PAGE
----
Charity fights for pensioners’ right to free TV licence

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Warning that moves to charge over 75s would criminalise them for non-payment if they couldn't afford a TV licence 

7th February 2019 by Robert Armour 0 Comments

Former prime minister Gordon Brown's call for over 75s to continue getting free TV licences is being backed by Age Scotland.   

From 2020, the UK government has said the perk will end - against warnings it will increase pensioner poverty. 

A BBC consultation on the move closes next week on 12 February.

Brown said this week that charging pensioners for their licences would potentially criminalise them and even send them to prison for non-payment. 

He added that the cost of creating a new means tested system would cost £72m - money that could go directly to pensioners. 

Campaigners insist the free licence is vital for pensioners. TV provides companionship – four out of 10 older people have reported the box is “their main company”. This is especially ­important for the half of all over-75s who live with a disability.

Brian Sloan, chief executive of Age Scotland, said: “With the state pension age increasing every year and as one of the lowest in Europe, universal benefits such as the TV licence for over 75s, which are essentially tops ups, are more crucial than ever.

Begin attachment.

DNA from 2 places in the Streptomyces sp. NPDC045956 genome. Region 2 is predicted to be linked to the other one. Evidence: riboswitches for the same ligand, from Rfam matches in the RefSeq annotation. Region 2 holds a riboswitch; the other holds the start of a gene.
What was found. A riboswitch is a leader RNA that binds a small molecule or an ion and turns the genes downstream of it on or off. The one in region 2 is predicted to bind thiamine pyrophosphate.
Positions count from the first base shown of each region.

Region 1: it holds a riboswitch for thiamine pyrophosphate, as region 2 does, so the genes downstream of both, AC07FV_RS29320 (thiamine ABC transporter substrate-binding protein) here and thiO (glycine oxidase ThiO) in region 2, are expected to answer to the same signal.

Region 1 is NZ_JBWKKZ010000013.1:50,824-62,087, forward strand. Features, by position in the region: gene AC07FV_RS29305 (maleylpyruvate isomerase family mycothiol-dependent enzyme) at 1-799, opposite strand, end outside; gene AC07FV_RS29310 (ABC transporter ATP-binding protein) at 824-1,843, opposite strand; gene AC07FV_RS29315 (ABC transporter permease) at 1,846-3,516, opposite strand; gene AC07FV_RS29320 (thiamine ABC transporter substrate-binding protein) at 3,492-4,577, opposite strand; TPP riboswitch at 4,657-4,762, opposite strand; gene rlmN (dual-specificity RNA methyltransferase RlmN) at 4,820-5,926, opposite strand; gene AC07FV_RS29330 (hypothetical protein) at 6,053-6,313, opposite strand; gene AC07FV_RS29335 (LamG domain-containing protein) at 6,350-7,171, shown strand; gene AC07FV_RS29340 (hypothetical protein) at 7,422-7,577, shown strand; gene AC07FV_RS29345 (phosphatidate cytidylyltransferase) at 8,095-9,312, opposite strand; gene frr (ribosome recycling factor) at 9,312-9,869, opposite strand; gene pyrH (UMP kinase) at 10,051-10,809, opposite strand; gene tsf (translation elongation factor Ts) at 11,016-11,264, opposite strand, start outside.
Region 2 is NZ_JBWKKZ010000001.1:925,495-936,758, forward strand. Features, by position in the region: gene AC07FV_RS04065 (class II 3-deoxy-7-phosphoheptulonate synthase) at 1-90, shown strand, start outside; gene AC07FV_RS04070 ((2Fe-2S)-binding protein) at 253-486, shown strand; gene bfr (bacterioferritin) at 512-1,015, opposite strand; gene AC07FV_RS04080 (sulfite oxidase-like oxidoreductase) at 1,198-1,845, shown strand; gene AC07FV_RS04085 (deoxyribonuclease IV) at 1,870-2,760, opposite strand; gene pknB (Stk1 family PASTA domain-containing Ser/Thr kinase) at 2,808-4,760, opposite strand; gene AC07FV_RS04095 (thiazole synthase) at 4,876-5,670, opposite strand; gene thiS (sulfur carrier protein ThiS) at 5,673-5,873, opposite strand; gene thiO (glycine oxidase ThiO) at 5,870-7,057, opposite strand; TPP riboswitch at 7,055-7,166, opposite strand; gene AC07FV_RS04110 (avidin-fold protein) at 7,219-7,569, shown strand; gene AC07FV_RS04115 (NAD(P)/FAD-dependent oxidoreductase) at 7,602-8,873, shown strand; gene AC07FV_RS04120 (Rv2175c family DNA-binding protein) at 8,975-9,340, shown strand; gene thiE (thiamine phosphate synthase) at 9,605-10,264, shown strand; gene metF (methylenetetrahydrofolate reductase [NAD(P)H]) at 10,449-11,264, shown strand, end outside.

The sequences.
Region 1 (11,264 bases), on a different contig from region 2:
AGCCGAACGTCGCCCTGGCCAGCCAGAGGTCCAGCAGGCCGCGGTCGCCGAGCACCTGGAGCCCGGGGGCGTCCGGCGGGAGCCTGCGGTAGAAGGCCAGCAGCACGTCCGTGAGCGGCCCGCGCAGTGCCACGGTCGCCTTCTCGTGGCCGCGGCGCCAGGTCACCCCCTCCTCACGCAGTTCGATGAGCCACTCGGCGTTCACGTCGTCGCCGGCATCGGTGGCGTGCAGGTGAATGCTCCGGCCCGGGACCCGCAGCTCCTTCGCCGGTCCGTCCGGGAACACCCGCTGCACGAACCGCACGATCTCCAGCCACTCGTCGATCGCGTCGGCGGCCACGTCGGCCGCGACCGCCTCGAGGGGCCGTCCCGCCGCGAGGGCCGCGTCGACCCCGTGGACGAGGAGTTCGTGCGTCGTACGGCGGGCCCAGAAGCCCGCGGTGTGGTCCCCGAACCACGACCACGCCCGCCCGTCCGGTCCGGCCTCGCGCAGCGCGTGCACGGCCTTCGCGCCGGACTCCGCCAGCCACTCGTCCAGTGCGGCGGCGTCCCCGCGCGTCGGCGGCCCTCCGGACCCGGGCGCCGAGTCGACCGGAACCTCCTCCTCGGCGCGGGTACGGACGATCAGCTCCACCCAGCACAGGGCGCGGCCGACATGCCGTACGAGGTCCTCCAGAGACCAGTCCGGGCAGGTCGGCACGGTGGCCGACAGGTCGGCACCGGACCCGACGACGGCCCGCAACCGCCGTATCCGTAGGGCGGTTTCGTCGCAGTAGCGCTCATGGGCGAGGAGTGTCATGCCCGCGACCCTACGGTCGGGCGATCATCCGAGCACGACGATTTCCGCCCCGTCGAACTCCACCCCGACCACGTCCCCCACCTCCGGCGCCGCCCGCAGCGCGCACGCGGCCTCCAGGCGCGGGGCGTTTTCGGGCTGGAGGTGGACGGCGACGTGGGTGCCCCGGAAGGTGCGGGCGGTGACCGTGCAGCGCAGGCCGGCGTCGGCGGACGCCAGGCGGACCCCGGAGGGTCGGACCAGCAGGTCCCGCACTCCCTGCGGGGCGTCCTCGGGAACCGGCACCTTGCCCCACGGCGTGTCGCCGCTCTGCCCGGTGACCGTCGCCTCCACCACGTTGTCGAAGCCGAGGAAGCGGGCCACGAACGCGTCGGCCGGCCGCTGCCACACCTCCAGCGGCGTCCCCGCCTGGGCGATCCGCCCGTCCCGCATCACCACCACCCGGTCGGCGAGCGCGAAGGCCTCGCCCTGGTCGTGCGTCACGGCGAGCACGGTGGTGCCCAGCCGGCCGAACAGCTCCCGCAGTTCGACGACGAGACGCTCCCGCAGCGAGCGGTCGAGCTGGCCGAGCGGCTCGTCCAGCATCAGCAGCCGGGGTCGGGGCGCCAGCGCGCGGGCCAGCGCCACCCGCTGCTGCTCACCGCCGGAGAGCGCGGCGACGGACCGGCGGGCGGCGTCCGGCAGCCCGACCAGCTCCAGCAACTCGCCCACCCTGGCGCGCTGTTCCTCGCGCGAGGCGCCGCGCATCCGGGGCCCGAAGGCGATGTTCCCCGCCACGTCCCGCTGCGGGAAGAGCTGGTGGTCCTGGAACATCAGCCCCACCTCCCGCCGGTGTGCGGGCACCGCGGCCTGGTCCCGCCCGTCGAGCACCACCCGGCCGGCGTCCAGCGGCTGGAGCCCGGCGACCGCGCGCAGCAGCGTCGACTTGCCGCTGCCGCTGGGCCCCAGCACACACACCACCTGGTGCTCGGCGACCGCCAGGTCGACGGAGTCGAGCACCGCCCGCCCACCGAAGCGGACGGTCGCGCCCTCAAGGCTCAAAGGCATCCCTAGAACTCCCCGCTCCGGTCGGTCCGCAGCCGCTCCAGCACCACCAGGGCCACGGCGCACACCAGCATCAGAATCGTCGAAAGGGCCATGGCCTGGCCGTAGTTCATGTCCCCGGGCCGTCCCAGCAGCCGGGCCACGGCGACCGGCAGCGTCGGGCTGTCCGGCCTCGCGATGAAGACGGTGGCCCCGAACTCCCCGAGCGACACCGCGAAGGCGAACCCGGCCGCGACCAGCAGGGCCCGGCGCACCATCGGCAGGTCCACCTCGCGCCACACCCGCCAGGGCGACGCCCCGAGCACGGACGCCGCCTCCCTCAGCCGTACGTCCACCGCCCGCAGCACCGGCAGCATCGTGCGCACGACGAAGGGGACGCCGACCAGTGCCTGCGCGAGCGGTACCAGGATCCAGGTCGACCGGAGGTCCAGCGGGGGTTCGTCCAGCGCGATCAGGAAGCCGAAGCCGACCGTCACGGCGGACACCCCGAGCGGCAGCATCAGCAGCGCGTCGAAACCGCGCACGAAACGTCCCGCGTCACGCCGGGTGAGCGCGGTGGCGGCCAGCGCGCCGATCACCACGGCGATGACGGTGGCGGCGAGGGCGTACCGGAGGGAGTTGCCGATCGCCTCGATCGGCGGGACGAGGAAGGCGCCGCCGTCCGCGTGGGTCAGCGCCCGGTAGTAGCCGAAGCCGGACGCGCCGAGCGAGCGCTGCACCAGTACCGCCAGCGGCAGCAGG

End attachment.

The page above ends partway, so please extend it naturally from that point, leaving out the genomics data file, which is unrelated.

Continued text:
"We know that about half of over 75s say that their main form of company is the TV or a pet. And with nearly seven out of 10 people over 75 not using the Internet, TV helps them stay connected. For older people who may live on their own, struggle to leave their homes due to mobility or who have limited support systems, a friendly face on the TV can brighten their day and improve their quality of life."

Many thousands of pensioners already struggle to make ends meet. Age Scotland's own research found, for example, that almost six in ten single pensioners and four in 10 pensioner couples already struggle to pay their heating bills and 38% of older people feel financial squeezed. Having another new bill to pay could put many below the poverty line or further into poverty.

Older people over 75 who may very well have paid into the system all their adult life shouldn’t have to make the choice between their TV or another utility bill, the charity said.  

Sloan added: "We believe the BBC should never have agreed responsibility for the concession, and the UK Government should do the right thing and continue to pay for this benefit as they committed to in their manifesto.”